But what many don’t seem to understand is that non-revs have the ability to fly first or business class. They do not bump anyone on the upgrade list, even the lowliest silver. But they are on the upgrade list ahead of anyone who isn’t on the upgrade list. So our deadheading pilot who got on the plane with his high priority may have been first on the upgrade list (probably was). A commuting pilot also may have been first on the upgrade list as well. But, if you are on the upgrade list somehow, you are going to be ahead of every employee who is nonreving.

    What the Air India pilots seem to be doing wouldn’t be tolerated by the other employees at a US airline.

  11. I believe most airline outside US don’t really have a policy to allow/deny family upgrades. Just that the Captain has the ultimate authority.

    It is more of a courtesy to the captain.

    Now if you read between the lines I think this is what happen.

    Cap: bring my 7 people family to sit in F or C.

    FA: My BF is in last row middle seat next to lab can he come up too.

    Cap: Oops premium cabin is full. Maybe next time.

    FA: I’m telling the CEO.

    And that people, is probably what happen.

  12. On nonrev bashing, I think most airlines have a clear policy about nonrev.

    But fellow readers would think like this.

    REV: Spent $10k sitting in F drinking champagne

    Nonrev: My dad works here so I spend few bucks sitting in F drinking champagne

    REV: That is not fair, DYKWIA.
    REV: I spent $10k and a kid got it for free.
    REV: I will never fly … again.
    REV: I will write the CEO
    REV: I will write to bloggers
    REV: rant rant rant
    REV: rant rant rant
    REV: ……..

  13. @ Eskimo
    but complaints are usually from the non-rev’s… especially those who demand status recognition and priority boarding ahead of pax who require assistance.

  14. A curious incident on SQ last year. F on SQ494 SIN-DXB. 1 Hr before boarding, cabin occupied 1/8. On board, the crew told me I was the only F for the flight too. But 5 minutes later, 7 individuals showed up in F and cabin was filled. I was very confused. The crew was confused too. But the 7 pax did hold F tickets. I thought SQ never does Op-Up – especially in the regard of FILLING the F cabin? (btw the J cabin was not anywhere close to being full)

  15. I got upgraded with an american carrier recently since Im friends with a cabin crew member who wasnt even on the flight, but told the team ahead of time to take care of me. I dont see why this is wrong if theres empty premium seats.

  16. Personally the best is no upgrades for non rev! The airlines should uphold a strict policy in ensuring that premium rev pax get the right service and products in which they have paid for. Airlines should not watered down their premium products and their rules! Otherwise the rev pax just spend their money somewhere else.

  17. Not only on Air India. This was a very common thing on Thai too. It has improved a bit, but it still comes to my ears that not much has changed, but there were days, when some friends of mine were the only paying passengers in business or first class, the rest was either friends and family of the cockpit crew or of management!
    Also, it is known that a FA recently caused some trouble because he refused to upgrade a friend of the Captain. It all went on FB.

  18. @ JPT
    Thai is among the worst offenders but perhaps that’s unsurprising given that corruption/nepotism/cronyism is endemic at BKK, extending from duty free concessions to baggage handlers to security. For example, the case of the security screener who was physically assaulted by a senior official for requiring him to go through the usual screening procedures; the fact that confiscated liquids turn up for sale on eBay ( by individuals); literally thousands of examples of it but the whistleblowers are victimised and the corruption continues unbridled.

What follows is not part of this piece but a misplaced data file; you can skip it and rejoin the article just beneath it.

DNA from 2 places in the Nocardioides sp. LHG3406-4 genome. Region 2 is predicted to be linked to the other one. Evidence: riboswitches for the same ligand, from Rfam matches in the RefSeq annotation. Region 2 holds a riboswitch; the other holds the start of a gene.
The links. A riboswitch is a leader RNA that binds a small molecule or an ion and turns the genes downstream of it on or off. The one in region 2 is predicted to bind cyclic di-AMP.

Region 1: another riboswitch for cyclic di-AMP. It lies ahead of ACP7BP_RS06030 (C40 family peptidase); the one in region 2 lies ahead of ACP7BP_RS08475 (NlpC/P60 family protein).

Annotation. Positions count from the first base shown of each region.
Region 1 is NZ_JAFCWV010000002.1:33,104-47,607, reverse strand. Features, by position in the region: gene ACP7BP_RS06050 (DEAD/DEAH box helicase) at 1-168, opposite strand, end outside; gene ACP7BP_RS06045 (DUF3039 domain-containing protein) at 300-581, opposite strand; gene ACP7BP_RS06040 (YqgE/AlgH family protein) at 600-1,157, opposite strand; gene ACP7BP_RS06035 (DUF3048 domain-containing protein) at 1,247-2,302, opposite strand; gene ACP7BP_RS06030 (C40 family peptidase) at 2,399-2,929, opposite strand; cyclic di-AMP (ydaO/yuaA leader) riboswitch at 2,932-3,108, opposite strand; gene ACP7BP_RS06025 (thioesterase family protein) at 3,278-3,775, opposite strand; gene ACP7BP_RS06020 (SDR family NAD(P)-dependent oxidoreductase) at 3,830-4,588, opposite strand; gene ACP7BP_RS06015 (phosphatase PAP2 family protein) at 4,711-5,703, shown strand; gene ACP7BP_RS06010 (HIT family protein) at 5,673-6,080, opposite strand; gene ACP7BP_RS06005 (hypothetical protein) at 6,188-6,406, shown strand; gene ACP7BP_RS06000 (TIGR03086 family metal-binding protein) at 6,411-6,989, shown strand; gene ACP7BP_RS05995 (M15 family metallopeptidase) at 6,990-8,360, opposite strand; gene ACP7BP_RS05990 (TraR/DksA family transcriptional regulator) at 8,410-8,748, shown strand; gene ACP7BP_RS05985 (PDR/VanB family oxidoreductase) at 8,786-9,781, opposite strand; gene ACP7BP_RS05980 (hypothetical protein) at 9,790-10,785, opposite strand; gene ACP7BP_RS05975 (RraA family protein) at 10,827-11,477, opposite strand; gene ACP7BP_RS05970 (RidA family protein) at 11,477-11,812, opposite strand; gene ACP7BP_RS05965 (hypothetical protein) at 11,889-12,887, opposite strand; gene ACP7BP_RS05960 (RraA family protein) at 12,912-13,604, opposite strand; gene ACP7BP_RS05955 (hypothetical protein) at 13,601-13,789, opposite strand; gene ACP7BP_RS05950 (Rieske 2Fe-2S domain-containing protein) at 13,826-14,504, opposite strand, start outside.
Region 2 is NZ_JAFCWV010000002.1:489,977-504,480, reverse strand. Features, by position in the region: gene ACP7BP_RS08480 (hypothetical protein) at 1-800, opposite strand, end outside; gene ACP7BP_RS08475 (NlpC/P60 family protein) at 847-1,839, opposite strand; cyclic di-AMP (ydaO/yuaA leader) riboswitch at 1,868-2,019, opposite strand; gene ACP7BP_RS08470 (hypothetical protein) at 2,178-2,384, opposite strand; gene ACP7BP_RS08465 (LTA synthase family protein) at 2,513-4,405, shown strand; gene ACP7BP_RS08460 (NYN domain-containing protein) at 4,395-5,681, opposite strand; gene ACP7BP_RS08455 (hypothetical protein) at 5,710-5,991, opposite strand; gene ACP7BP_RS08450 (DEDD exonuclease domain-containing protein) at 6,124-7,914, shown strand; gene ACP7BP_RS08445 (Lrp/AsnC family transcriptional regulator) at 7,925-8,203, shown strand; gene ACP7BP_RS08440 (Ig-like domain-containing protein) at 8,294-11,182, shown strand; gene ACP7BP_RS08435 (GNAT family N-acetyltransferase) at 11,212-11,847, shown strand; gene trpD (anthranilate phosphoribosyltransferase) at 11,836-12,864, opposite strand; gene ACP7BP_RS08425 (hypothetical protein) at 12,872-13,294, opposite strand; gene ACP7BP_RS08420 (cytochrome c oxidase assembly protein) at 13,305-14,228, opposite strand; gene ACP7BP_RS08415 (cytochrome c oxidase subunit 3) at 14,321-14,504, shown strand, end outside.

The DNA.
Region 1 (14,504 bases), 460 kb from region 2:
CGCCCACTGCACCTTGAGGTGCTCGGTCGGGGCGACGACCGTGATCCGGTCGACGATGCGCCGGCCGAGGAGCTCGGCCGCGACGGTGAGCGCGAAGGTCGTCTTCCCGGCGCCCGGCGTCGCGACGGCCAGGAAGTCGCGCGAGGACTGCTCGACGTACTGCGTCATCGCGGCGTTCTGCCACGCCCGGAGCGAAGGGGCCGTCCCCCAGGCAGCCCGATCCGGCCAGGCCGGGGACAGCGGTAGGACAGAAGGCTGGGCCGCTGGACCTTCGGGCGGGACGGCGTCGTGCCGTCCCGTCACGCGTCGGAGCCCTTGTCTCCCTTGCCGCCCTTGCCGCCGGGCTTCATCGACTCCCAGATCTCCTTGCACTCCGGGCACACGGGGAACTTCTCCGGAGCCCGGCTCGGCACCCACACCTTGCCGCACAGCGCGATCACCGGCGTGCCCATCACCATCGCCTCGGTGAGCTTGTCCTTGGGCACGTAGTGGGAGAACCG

19. This is a common occurrence.In a cultural context pilots act as gods gift to mankind and exercise their authority unnecessarily.

  20. Had seats 1HK on a SAA flight JNB-HKG. Turned out the VOD had a missing headphone jack. Crew actually switched us to 5HK because friends of the crew were occupying those seats.

    I did actually have to ask about other seats available before they revealed that a switch was possible. Our new seats were not ideal as row 1 is always better for so many reasons but at least we had the VOD for 16 hour flight.

    I also reminded the crew that since we were originally row 1 that they should ensure that our meal choice was available which it was.

  21. British Airways is the worst at this. Every mixed fleet new joiner sticks their family or bf up in First Class.

    The Flight Deck also get inundated with messages from employees on staff travel asking to be ‘looked after’.

    Check-In staff work in cliques to upgrade people they know.

    It’s a case of, you scratch my back, i’ll scratch yours – and consequences for those that don’t play along.

    I’ve seen a BA crew put a travel agent in First who promised to advertise their B&B business.

    BA IT staff, with access to the system, just simply change the booking reference of their friends/family from Y to F. The perfect crime.

    It’s rampant – because it costs these people nothing to give something with a lot of value.

    I would never ever pay for a premium cabin in BA knowing all this stuff is going on.

    Take another glance around the BA J/F cabin – just who do you really think is sat in those seats?

  22. I was the only paying pax on Lot Polish in business class. Yet entire business was filled with friends and families of the crew. They were going shopping to NYC before Christmas. It doesn’t make you feel good as paying pax. Since LOT Polish business is priced higher then competitors I stopped flying them after this incident. While it is a minor inconvenience to forgo nonstop flight between NYC WAW one has to stick to the principle of no freeloaders. I perfectly understand where CEOs memo is coming from.

  23. @BobbyT I myself experienced twice this ” upgrade cliques” with BA in the past. Once the CSM and the other one the gate manager were involved. I was shocked and angry how evidently easy for these people to misuse their power. As a consequence I stop flying BA as a premium rev pax for years now. Let alone Food&Service and the outdated C seat and the F seat which is more a C seat in reality…the list of negatives is endless! The only good in BA is their FFP when only getting the Oneworld Emerald status. So once a year I do the much hated 4 flights with BA and everytime I am always disappointed. So I learned to take the best from them and spend my money wisely to other Oneworld carriers.